Classic Athens Revival concept
Athens, a dream among wonderful ruins, as described in a phrase by the French landscape painter, sculptor, architect, and archaeologist Louis-François Cassas. Athens at that time was a city that survived raids and invasions since Persian Wars, but its last century’s threat was the sack of its archaeological treasures, especially during the Ottoman period. When westerners firstly visited Ottoman occupied Athens, Romanticism came down to Philhellenism, following neoclassicism, ancient Greek Revival, and absolute trade of antiquities. Their Athens neoclassical route was simple: Thisseio, Tower of the Winds, Pnyx, Ancient Agora, and definitely Acropolis, until the modern neoclassical building will appear in the Attic land.
One of the most famous Philhellenes, Lord Byron (whose statue is at Zappeion today) wrote a poem about the destruction of the Parthenon from Elgin, named the Curse of Minerva, a fantastic dialogue between him and goddess Athena. The business of Greek antiquities was the other side of the coin of the Greek Revival in architecture, and it was a global network. In order to successfully trade Greek antiquities, new companies were created, one in Italy in 1807, by Charles Robert Cockerell, an English architect, smuggler, and writer, who arrived in Athens the same year as Lord Byron did, 1811. In order to excavate Greece and send antiquities to the European market, involving English, French, Germans, Austrians, and more. Their goal was basically Aegina, Olympia, and Figalia. Their initial base was in Athens, at the home of Louis François Sébastien Fauvel who was selling items but also guiding people around and providing information.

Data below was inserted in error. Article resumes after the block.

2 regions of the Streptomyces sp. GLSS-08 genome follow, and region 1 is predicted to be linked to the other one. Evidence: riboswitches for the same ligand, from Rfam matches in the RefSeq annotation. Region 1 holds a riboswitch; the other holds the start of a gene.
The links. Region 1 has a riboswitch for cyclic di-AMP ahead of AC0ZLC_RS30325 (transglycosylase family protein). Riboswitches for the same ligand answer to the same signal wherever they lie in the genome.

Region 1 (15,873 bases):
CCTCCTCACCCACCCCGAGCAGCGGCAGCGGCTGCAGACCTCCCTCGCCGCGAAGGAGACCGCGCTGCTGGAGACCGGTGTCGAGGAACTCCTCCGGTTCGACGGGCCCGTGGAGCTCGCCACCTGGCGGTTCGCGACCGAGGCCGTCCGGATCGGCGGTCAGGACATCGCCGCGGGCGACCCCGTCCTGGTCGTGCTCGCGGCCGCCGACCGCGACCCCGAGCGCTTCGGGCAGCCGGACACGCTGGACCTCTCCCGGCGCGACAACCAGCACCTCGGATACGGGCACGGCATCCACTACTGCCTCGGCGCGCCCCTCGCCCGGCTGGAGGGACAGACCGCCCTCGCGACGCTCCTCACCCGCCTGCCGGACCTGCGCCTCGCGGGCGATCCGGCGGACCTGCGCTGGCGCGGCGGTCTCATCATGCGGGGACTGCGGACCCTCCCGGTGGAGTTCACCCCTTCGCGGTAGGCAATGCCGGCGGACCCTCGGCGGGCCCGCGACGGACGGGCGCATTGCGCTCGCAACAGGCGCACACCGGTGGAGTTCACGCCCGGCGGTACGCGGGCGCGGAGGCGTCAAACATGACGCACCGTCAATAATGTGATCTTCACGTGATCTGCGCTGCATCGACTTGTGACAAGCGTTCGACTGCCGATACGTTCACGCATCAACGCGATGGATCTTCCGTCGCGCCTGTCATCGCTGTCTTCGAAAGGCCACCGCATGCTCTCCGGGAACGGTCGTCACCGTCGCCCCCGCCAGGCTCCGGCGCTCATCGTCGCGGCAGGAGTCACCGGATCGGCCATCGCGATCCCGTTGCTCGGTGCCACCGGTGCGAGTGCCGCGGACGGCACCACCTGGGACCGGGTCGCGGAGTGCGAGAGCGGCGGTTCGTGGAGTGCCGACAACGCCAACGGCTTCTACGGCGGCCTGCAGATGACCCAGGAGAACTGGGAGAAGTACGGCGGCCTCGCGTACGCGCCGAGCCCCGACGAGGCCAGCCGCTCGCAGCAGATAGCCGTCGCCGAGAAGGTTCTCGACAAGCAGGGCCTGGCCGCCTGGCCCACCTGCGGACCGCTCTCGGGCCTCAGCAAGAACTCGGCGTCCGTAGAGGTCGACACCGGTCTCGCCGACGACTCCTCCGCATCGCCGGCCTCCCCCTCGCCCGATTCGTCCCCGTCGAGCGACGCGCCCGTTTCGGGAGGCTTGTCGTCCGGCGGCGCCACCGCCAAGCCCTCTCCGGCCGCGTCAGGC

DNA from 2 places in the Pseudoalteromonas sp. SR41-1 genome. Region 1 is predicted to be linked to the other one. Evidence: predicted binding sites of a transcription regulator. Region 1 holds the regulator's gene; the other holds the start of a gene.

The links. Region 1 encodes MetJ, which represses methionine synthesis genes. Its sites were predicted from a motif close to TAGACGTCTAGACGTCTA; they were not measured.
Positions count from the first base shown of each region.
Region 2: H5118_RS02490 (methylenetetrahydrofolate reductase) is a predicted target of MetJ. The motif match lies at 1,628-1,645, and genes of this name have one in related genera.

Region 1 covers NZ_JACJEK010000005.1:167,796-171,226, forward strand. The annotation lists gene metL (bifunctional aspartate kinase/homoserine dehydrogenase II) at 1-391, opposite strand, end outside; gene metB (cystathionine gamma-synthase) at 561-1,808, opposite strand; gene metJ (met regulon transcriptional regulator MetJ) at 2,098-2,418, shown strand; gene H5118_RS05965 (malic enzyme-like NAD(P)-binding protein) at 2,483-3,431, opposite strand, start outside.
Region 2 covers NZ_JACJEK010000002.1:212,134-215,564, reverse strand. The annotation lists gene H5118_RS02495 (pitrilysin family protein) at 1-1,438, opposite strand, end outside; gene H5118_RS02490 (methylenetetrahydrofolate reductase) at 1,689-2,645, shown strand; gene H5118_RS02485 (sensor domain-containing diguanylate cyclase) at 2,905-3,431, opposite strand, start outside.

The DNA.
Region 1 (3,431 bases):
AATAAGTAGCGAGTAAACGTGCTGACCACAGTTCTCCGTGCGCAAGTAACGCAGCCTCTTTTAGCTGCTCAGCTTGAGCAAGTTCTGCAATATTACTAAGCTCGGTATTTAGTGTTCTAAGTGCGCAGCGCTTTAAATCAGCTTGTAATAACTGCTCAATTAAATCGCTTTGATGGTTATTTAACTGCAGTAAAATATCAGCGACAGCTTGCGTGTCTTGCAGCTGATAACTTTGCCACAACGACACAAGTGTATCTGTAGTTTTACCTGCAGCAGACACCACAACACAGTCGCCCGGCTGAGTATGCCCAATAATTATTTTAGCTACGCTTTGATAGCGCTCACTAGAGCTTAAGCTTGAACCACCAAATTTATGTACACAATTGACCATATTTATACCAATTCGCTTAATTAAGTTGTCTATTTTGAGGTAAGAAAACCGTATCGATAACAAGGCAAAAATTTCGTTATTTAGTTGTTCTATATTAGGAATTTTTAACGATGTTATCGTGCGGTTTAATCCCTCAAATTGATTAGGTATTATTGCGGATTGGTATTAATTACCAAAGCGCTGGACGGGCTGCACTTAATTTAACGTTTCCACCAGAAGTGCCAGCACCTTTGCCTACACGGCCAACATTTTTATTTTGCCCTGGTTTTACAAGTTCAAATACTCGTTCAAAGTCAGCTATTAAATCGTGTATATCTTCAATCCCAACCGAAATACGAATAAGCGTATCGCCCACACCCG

The famous painting of Fauvel’s house from Kirristou street house showings antiquities shows the dark side of the Grand Tour. Consequently, Greek Antiquities were finally protected in 1827 by law and the Athens National Archaeological Museum opened its gates in 1866.
Dupré visited Greece in 1819, which had still been part of the Ottoman Empire, and recorded his time there with drawings and descriptions of the people from the different levels of society. Therefore, his personal travel diary, named Voyage à Athènes et à Constantinople, was produced a few years later after his travels, in 1825. It was released in France after Greece had begun to rebel against the Ottoman Empire. His travel book consists of forty illustrations and is accompanied by fifty-two pages of text.
Athens as an independent city
Athens suffered a lot once again from wars with the Ottomans. After liberation, architects and foreigners of all professions helped to reconstruct a city that was ruined. All this effort is today under the term of neoclassical Athens.
You can explore this part of Athens’s history at the Athens University’s history museum.
Athens today hosts events such as Athens Marathon, Olympic Flame Ceremony, Athens Festival, and more international events that show the city’s cosmopolitan character.